The Land and Water Conservation Fund that Joe Penfold helped launch more than five decades ago — which has provided Americans so many opportunities to enjoy community parks and large public lands — expired September 30, 2015. (It was written with a 25-year lifespan and reauthorized for another 25 years.) Not only does this program fund acquisition of national public lands, it also provides matching grants to states and communities to create parks and recreation resources. Reauthorizing this landmark law is our second highest national priority.
One project that could benefit from a continued Land and Water Conservation Fund is the effort to establish a wildlife refuge in the former Grand Kankakee marshlands. A hundred years ago, this area in Indiana and Illinois was one of the nation’s largest inland wetlands and provided some of our best fishing and hunting opportunities — before the water was mostly drained away for farming and development. With a renewed national focus on making the outdoors accessible for people living in urban areas, and the former marsh just 50 miles south of Chicago, it is time to make this area a national wildlife refuge! The U.S. Fish and Wildlife Service has started the process — and it’s about time too. The League has been calling for a refuge here since 1933, with the Indiana and Illinois Divisions leading the charge. It would be a proud complement to other great Midwestern landscapes we helped protect, including the Upper Mississippi River National Wildlife and Fish Refuge and the Boundary Waters Canoe Area Wilderness.
At the local level, members at individual League chapters can have a big impact by working together on a common issue. And they can have an even bigger impact by working in concert with other League chapters across the country. One example is restoring habitat for monarch butterflies and other pollinators. Monarchs rely on the same resources as many other pollinators, so their numbers can be a good indicator of pollinator habitat health. Unfortunately, the numbers are not good. Populations of this brilliant orange and black butterfly have declined by around 90 percent due to habitat loss, largely from modern agriculture practices that do a very good job of eliminating weeds. One of those weeds, however, is absolutely necessary for Monarch survival: the milkweed. In America’s heartland, League chapters with land, enthusiastic members, and good neighbors can help reverse this trend and at the same time improve the stability of our pollinator-dependent agriculture system.
Soils and Agriculture
Speaking of our agriculture system, about half our country’s land is devoted to agriculture in some way. Conserving soils, wetlands, grasslands, and wildlife on these lands is a long-standing League priority. One of the reasons the League has such a successful history with promoting conservation on farmlands is that many of our members are involved in agriculture or live close enough to farms that they can have an honest conversation with farmers about conservation.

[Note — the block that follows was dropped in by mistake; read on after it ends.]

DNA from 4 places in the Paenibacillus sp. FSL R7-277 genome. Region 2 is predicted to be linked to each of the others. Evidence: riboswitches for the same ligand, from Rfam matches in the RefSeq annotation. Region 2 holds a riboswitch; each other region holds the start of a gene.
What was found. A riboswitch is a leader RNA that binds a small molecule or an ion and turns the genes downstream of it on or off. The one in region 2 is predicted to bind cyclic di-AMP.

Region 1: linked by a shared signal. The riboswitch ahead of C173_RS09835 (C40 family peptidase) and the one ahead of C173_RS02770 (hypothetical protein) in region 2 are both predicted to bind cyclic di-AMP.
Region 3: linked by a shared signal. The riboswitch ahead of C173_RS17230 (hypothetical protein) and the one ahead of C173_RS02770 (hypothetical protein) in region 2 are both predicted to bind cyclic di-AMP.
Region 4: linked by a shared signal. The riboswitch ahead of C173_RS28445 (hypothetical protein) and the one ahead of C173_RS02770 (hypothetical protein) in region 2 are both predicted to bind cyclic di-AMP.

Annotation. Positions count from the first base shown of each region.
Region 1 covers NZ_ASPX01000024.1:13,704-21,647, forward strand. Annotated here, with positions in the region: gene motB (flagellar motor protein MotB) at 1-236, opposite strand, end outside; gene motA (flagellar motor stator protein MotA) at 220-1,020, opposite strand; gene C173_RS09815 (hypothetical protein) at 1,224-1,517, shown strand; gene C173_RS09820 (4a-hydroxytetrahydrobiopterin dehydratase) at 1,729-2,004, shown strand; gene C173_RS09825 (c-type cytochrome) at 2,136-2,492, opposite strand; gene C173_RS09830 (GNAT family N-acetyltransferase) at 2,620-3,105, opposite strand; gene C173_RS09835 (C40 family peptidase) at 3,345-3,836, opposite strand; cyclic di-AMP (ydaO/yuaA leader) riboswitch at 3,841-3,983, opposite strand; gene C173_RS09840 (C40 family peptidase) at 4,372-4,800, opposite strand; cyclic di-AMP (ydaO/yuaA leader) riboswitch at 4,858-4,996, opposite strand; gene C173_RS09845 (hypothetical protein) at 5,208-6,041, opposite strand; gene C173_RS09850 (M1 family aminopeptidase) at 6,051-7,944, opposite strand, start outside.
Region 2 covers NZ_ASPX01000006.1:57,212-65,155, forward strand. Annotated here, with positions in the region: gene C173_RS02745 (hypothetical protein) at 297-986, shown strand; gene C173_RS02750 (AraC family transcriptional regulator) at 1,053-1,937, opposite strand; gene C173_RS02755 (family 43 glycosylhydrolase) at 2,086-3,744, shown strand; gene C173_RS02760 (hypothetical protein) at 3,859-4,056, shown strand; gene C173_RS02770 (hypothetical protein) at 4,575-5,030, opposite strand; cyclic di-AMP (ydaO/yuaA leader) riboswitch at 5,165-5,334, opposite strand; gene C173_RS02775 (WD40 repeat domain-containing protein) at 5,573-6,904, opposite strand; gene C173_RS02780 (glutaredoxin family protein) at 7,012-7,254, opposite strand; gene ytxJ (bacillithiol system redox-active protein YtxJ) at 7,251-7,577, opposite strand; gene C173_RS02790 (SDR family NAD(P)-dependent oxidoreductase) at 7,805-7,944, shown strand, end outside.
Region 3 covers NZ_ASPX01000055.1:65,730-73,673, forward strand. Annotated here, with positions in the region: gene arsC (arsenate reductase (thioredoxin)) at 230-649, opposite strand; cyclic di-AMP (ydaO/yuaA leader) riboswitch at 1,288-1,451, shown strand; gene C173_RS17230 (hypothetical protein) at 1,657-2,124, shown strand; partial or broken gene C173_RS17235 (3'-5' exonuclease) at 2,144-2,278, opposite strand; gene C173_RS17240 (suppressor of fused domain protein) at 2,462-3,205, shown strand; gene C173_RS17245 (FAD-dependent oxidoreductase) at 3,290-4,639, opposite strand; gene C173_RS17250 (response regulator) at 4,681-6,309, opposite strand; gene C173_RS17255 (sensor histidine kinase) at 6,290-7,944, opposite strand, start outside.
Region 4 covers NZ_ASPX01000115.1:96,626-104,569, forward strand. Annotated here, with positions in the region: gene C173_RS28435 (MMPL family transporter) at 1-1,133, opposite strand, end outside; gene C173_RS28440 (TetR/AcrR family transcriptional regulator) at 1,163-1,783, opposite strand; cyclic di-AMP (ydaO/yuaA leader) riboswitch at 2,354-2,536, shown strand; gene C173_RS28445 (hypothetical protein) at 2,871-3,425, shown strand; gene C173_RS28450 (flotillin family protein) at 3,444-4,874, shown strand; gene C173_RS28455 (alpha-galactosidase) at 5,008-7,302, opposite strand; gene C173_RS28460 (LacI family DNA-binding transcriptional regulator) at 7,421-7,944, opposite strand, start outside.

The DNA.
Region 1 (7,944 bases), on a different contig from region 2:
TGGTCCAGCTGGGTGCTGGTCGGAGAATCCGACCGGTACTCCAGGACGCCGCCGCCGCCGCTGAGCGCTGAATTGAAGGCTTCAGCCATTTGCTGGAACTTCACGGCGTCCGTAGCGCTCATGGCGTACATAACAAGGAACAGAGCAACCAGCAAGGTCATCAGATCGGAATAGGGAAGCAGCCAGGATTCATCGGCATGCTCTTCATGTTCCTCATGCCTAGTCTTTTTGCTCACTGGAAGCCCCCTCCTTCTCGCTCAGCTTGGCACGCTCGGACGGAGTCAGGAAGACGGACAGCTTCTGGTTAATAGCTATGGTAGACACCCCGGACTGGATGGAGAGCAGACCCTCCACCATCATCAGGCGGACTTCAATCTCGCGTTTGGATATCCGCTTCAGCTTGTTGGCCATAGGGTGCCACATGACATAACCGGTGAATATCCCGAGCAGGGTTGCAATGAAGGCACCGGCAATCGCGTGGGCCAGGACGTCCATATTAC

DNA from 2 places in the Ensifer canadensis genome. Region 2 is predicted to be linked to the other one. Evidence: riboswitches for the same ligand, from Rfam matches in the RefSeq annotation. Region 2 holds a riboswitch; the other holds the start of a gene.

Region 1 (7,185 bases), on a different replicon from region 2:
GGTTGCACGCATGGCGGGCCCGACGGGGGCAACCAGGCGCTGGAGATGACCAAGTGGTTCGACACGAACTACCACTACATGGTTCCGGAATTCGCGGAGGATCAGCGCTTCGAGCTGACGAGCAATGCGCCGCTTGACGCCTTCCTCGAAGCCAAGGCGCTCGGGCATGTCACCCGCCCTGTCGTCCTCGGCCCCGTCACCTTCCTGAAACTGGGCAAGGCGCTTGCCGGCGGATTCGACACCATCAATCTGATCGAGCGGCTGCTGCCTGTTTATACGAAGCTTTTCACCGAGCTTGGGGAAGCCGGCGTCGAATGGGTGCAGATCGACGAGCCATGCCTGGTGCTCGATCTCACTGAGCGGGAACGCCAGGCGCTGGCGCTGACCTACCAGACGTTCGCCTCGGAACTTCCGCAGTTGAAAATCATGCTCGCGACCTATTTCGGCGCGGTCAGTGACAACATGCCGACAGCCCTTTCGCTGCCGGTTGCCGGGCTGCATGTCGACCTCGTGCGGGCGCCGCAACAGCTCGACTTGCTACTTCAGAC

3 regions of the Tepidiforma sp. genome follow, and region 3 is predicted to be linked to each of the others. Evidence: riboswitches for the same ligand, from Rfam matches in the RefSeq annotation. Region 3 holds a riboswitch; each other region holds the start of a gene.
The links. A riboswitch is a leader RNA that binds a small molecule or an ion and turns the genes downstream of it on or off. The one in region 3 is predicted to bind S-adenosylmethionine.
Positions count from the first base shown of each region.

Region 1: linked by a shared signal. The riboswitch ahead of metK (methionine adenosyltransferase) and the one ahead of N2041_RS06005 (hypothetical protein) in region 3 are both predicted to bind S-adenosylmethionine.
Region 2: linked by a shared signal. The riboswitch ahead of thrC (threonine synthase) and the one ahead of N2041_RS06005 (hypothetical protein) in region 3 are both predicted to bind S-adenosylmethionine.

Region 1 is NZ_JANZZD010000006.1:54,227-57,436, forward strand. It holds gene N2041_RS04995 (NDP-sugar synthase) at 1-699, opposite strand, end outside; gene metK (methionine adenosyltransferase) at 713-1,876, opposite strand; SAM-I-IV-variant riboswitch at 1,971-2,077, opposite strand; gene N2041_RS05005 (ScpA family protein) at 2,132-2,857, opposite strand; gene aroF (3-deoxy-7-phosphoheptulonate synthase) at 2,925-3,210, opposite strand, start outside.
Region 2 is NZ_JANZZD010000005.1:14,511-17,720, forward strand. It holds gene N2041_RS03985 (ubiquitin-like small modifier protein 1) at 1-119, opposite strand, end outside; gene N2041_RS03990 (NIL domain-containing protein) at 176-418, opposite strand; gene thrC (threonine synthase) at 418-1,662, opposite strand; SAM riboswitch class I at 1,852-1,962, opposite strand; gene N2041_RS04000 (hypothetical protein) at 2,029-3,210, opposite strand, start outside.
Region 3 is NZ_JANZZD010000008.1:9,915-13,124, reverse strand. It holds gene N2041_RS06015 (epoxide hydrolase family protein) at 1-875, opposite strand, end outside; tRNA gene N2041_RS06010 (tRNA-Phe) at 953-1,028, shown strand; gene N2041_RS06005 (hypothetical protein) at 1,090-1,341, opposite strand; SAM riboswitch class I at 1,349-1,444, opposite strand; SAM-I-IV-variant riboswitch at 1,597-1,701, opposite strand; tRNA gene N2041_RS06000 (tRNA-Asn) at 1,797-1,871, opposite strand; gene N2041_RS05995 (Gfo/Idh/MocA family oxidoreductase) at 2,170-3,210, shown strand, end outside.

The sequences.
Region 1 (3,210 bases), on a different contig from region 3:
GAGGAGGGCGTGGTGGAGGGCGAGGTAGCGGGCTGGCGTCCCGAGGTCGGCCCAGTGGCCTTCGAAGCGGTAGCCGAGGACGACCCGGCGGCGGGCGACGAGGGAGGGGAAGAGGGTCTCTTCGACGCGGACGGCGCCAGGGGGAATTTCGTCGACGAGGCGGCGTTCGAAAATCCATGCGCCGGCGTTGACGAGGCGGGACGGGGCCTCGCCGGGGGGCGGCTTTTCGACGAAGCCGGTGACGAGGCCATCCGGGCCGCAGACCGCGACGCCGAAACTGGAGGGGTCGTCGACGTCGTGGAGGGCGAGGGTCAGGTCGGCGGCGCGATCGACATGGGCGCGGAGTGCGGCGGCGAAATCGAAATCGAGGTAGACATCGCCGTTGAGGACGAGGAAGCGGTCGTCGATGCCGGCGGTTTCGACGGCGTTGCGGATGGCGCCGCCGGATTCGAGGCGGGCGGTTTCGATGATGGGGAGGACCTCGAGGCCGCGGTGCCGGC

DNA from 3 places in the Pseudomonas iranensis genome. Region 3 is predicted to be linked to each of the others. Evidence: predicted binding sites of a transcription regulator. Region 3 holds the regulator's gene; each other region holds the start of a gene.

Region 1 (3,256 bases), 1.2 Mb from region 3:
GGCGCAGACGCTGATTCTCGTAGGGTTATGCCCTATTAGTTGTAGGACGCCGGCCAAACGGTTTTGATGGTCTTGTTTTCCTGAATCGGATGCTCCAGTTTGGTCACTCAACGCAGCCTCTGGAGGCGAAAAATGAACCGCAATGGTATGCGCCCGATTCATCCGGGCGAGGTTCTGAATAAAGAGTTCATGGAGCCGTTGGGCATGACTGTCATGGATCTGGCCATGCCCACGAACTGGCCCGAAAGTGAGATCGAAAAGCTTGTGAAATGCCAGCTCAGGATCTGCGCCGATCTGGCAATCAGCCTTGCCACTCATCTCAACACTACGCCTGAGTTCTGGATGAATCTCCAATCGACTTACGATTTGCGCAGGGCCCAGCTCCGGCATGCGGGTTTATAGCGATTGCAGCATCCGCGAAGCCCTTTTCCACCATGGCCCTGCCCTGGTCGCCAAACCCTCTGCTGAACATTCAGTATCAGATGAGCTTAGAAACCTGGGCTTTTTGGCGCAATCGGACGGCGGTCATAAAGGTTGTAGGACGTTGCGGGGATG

Our agriculture work focuses heavily on national policy because farming in America is directly influenced by federal farm programs and subsidies. We recently had huge success in protecting wetlands and highly erodible soils with a Farm Bill requirement that farmers who accept federal subsidies for crop insurance premiums must adopt basic conservation practices in return. As we work to ensure this and other farm conservation programs are implemented as intended, we are also looking to other agriculture conservation priorities, such as:
- Bolstering the declining Conservation Reserve Program (CRP), which for 30 years has protected sensitive lands and valuable ecosystems by paying farmers to keep them out of agricultural production.
- Supporting working lands programs, including the Conservation Stewardship Program, that provide incentives for farmers to voluntarily implement conservation on their lands while keeping those lands in production.
- Using federal farm programs to reduce water pollution. Nutrients coming off farms, lawns, and other sources cause problems downstream, including by fueling algae in the water to the point that the water becomes toxic. One such “algal bloom” shut down the drinking water source for Toledo, Ohio, last year.
States also play a huge rule in how natural resources are managed on farms. Stream buffers and state nutrient reduction strategies are tools states can use to reduce pollution from agriculture lands. League members at the state and local levels can advocate for these programs and make them more effective.
Perhaps our greatest opportunity to influence what happens to wetlands, wildlife, and water on America’s farms is by League members reaching out in their community to talk about farm conservation issues of local or regional interest. (For example, the pollution of Toledo’s drinking water and what can be done to prevent it.) Finding new supporters of farm conservation programs, regardless of their motivation — which could be human health, hunting, or clean water — will help move good farm conservation policy forward. And welcoming neighboring farmers into the discussion could help everyone understand one another’s issues and concerns better and lead to new relationships in conservation.
Conservation Across the Nation
From national-level policy to on-the-ground collaboration, the League and our members are working in hometowns and across the country to advance common-sense solutions to today’s conservation challenges.